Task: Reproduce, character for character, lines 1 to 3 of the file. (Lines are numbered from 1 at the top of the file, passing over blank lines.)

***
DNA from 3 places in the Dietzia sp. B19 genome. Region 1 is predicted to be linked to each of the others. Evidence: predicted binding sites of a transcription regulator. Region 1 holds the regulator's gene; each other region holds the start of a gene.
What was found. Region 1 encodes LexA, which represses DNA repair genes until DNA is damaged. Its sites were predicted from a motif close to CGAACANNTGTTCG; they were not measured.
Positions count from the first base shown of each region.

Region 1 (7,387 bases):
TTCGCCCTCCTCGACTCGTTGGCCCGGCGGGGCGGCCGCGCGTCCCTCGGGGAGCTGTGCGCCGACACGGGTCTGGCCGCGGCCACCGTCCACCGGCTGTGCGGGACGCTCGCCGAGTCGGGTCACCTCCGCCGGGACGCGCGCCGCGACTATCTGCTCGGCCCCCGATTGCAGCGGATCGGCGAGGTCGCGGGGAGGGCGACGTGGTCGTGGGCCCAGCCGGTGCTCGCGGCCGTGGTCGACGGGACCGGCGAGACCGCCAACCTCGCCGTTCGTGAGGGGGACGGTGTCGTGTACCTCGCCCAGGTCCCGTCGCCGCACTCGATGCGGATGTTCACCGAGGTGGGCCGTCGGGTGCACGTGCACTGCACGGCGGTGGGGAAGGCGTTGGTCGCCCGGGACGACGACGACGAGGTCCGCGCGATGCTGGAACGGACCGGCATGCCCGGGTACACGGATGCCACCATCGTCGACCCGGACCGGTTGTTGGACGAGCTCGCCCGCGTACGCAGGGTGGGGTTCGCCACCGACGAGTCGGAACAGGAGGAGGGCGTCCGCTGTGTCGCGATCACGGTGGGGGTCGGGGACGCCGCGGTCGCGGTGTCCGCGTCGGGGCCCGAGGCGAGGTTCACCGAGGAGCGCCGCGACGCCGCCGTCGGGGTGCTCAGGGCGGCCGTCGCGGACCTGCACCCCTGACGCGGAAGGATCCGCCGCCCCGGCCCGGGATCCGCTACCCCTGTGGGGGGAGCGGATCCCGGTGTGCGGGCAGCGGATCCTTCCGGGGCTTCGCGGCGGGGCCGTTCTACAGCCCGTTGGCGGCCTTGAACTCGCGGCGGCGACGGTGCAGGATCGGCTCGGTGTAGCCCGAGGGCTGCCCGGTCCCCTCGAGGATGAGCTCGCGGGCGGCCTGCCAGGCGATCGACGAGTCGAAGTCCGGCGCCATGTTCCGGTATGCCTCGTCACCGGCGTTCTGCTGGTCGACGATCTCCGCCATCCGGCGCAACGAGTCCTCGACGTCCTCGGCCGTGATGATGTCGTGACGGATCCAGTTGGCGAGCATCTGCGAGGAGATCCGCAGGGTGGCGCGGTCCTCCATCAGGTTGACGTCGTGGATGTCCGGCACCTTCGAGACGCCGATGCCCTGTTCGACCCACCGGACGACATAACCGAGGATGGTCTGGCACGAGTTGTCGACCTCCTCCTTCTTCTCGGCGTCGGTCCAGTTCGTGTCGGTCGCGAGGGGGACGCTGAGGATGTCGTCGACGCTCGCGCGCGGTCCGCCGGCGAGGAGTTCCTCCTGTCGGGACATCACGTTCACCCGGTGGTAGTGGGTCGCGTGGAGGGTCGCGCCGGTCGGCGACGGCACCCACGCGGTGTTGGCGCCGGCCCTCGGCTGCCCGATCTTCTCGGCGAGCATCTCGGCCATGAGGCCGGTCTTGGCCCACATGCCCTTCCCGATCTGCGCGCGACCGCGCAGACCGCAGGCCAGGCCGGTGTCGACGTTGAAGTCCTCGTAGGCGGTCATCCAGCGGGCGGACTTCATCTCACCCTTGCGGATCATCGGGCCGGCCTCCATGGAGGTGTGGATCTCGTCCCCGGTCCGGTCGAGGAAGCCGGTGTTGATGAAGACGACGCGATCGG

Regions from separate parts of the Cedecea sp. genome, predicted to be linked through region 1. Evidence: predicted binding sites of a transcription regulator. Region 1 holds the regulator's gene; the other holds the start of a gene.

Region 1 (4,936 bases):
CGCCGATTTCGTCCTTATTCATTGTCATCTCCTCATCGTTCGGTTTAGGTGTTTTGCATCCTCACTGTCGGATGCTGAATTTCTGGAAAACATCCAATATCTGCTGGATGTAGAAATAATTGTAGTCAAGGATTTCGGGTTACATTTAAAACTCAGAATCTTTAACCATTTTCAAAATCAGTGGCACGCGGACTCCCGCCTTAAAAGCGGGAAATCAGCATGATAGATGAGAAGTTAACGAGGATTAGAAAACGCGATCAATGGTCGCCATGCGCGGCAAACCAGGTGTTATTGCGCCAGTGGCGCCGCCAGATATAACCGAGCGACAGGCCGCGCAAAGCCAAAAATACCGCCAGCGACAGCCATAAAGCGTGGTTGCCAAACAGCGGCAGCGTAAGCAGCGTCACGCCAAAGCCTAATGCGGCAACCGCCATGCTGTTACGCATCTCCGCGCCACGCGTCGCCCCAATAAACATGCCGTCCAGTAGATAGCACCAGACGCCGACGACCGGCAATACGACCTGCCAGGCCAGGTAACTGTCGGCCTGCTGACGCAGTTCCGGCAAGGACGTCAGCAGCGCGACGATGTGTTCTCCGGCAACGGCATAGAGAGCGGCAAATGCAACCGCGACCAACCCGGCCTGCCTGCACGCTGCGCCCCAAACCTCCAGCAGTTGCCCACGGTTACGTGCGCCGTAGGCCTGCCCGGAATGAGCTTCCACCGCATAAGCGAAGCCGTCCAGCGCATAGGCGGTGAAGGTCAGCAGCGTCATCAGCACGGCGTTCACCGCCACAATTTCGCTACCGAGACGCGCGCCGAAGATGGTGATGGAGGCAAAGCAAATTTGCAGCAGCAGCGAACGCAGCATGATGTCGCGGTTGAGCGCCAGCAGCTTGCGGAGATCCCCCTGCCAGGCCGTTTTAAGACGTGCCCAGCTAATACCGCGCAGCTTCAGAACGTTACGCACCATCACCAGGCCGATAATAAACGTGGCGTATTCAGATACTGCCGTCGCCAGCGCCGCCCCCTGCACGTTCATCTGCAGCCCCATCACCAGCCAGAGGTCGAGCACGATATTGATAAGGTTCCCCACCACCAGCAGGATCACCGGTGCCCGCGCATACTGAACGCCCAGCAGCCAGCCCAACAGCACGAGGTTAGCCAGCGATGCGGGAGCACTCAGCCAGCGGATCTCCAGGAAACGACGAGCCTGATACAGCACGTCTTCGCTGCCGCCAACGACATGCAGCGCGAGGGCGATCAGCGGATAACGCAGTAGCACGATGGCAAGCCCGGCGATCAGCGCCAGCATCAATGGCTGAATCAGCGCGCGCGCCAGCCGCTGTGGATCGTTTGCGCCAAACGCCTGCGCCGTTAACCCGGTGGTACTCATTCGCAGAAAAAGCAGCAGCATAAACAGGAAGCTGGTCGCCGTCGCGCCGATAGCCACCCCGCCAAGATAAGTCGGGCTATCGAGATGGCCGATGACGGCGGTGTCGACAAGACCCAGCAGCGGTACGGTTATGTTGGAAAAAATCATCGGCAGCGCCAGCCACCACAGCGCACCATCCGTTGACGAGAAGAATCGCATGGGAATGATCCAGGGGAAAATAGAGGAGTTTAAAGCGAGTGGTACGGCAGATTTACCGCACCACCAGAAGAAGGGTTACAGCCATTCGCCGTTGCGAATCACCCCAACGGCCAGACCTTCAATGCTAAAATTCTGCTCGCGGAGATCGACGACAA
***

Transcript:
DNA from 3 places in the Dietzia sp. B19 genome. Region 1 is predicted to be linked to each of the others. Evidence: predicted binding sites of a transcription regulator. Region 1 holds the regulator's gene; each other region holds the start of a gene.
What was found. Region 1 encodes LexA, which represses DNA repair genes until DNA is damaged. Its sites were predicted from a motif close to CGAACANNTGTTCG; they were not measured.
Positions count from the first base shown of each region.